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JAKARTA (Reuters) - Indonesia and Vietnam will launch a joint investigation into a sea incident at the weekend, officials said, after reports that Vietnamese coast guards had tried to forcibly free five fishing boats and their crew detained in waters near the Natuna Islands.

An Indonesian sea patrol intercepted the Vietnamese fishing boats with 55 crew on Sunday after they crossed into Indonesian waters, said Rifky Effendi Hardijanto, secretary general of Indonesia's Fisheries Ministry.

Media said a Vietnamese coast guard vessel had rammed and sunk one of the boats being escorted to an Indonesian base further south on the island of Batam.

"Whether it was rammed or not, we have agreed to investigate," Hardijanto told a news conference, adding, "We have agreed to settle this incident through diplomatic means."

Hardijanto denied reports that an Indonesian officer on board the sunken ship had been taken hostage by the Vietnamese coast guard in a bid to free its fishermen.

He said the officer had been rescued by the Vietnamese coast guard and could leave Vietnam as soon as the Indonesian government arranged transport.

Indonesian Fisheries Minister Susi Pudjiastuti met Vietnam's ambassador in Jakarta on Tuesday to discuss the issue, Hardijanto added.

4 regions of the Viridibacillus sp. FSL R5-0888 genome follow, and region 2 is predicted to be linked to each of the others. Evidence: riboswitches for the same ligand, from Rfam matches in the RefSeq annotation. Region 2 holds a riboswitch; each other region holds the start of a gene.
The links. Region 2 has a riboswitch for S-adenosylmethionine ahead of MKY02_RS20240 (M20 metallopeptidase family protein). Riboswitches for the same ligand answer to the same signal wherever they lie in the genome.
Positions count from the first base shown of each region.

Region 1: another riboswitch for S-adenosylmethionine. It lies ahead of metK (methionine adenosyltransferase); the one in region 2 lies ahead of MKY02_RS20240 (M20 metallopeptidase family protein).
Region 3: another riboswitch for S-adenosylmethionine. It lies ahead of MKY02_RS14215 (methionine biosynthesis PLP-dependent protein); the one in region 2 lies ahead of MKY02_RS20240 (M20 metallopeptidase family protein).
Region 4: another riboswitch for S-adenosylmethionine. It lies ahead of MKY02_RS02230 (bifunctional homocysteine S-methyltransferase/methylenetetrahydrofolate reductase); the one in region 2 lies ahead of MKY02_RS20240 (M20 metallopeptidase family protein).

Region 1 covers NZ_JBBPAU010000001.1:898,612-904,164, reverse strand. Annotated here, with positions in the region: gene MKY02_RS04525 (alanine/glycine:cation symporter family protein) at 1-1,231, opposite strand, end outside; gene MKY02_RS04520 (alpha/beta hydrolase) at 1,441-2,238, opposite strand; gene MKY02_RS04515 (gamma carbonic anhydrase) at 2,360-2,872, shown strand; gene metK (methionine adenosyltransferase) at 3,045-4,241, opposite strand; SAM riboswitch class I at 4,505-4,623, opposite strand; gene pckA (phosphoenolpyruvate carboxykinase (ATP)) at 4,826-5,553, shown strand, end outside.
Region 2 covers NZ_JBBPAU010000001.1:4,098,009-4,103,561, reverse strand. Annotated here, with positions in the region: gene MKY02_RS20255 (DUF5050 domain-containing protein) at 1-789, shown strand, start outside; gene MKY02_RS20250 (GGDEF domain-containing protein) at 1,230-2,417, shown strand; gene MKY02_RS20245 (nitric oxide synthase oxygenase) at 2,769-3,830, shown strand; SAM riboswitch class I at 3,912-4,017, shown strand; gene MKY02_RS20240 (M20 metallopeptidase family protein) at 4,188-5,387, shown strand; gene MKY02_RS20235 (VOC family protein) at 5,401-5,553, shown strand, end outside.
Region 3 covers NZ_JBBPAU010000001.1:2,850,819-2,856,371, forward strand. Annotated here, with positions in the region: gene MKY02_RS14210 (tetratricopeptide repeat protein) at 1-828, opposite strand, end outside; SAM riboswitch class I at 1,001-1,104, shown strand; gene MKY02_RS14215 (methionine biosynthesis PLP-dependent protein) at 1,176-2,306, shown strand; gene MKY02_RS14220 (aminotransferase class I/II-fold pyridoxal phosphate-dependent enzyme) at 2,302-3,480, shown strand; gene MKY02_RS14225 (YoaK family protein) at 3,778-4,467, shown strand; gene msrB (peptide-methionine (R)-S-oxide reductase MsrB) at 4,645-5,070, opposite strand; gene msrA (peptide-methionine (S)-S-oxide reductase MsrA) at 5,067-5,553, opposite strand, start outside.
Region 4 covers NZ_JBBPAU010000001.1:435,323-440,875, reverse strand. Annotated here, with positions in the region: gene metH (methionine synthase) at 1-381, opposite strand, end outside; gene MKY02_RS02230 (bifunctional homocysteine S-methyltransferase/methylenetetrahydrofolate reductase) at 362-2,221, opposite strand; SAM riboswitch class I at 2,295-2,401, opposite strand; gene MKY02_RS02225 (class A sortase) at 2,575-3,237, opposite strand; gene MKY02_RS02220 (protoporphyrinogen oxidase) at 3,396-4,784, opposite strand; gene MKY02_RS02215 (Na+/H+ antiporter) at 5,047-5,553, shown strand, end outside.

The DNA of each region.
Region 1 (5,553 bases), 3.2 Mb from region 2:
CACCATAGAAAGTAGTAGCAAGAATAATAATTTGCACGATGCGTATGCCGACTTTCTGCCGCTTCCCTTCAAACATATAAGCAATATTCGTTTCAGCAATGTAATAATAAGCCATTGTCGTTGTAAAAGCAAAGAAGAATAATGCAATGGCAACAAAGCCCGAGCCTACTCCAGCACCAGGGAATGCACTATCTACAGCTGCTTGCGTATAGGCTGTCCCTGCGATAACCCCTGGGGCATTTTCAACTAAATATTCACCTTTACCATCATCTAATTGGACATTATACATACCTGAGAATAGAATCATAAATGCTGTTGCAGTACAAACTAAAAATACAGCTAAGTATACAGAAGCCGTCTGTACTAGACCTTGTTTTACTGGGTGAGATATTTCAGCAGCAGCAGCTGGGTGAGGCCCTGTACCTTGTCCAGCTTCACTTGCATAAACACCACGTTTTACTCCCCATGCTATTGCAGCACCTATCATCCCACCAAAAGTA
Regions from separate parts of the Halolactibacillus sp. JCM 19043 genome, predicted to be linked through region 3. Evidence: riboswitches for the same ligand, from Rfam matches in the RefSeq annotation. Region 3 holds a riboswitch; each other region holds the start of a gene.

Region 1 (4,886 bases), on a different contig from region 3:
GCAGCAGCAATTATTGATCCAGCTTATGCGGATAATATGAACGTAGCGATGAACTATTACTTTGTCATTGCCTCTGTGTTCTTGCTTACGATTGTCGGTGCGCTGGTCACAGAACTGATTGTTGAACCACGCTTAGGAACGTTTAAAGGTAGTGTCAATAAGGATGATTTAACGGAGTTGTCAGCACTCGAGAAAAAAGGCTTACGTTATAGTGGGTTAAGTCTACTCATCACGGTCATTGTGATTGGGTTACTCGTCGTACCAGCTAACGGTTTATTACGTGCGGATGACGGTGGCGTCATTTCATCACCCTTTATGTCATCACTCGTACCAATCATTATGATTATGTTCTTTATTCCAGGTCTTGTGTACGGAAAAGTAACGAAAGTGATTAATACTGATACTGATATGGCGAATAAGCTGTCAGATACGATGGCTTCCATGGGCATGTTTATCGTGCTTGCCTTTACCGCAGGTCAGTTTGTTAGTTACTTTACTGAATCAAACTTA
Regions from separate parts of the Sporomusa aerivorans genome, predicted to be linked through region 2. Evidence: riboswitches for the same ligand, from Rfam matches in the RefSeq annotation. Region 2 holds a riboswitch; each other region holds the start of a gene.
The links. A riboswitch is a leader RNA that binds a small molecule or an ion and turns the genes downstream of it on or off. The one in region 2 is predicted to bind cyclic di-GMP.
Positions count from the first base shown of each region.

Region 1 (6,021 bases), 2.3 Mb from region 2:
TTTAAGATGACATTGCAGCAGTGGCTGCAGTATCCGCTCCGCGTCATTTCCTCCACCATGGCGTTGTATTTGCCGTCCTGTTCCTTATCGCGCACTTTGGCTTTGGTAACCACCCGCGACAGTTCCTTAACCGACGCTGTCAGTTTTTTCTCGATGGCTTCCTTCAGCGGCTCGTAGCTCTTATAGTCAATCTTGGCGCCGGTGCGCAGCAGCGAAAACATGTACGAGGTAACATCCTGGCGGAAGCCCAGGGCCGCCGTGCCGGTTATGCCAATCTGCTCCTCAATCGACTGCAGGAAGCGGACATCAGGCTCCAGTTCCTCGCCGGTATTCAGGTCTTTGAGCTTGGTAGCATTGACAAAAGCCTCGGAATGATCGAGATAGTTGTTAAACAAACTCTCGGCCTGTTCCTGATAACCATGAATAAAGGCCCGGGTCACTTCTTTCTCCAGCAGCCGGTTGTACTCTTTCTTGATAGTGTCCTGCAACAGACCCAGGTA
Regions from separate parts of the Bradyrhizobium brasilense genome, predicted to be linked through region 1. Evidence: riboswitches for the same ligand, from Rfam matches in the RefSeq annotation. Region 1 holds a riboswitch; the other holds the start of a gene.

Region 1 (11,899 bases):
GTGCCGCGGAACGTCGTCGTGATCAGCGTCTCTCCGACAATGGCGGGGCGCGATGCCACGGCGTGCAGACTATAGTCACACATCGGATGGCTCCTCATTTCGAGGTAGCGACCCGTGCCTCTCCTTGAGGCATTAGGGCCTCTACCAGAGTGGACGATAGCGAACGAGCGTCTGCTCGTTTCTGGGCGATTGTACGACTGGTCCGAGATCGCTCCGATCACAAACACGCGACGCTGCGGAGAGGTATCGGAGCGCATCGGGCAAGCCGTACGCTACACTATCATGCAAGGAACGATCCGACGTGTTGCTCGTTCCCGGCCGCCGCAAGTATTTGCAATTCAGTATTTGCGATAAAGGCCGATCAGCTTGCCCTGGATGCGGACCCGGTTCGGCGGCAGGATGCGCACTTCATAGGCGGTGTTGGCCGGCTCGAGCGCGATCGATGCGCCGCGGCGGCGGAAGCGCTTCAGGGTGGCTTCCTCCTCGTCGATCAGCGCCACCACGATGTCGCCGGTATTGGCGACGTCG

"The two countries' diplomatic departments have contacted each other and worked together to handle it and make sure similar cases do not happen," said Vietnam's ambassador, Hoang Anh Tuan.

Indonesia had sought Vietnam's assurance it would not enter its territorial waters again, Hardijanto said.

He said the countries would also discuss border issues, since Indonesia defined its border on the basis of the United Nations Convention on the Law of the Sea (UNCLOS), while Vietnam used the continental shelf.

Indonesia has been holding regular exercises and has stepped up its military presence in and around the Natuna Islands, close to disputed waters in the South China Sea.

There have been confrontations between Indonesian and Chinese vessels in waters near the Natuna Islands as regional tension rises over Beijing's assertiveness in the busy waterway.

In March last year, a Chinese coastguard vessel rammed a Chinese fishing vessel to free it following its seizure by Indonesian authorities.

(Reporting by Bernadette Christina Munthe; and My Pham in HANOI; Writing by Fransiska Nangoy; Editing by Ed Davies and)

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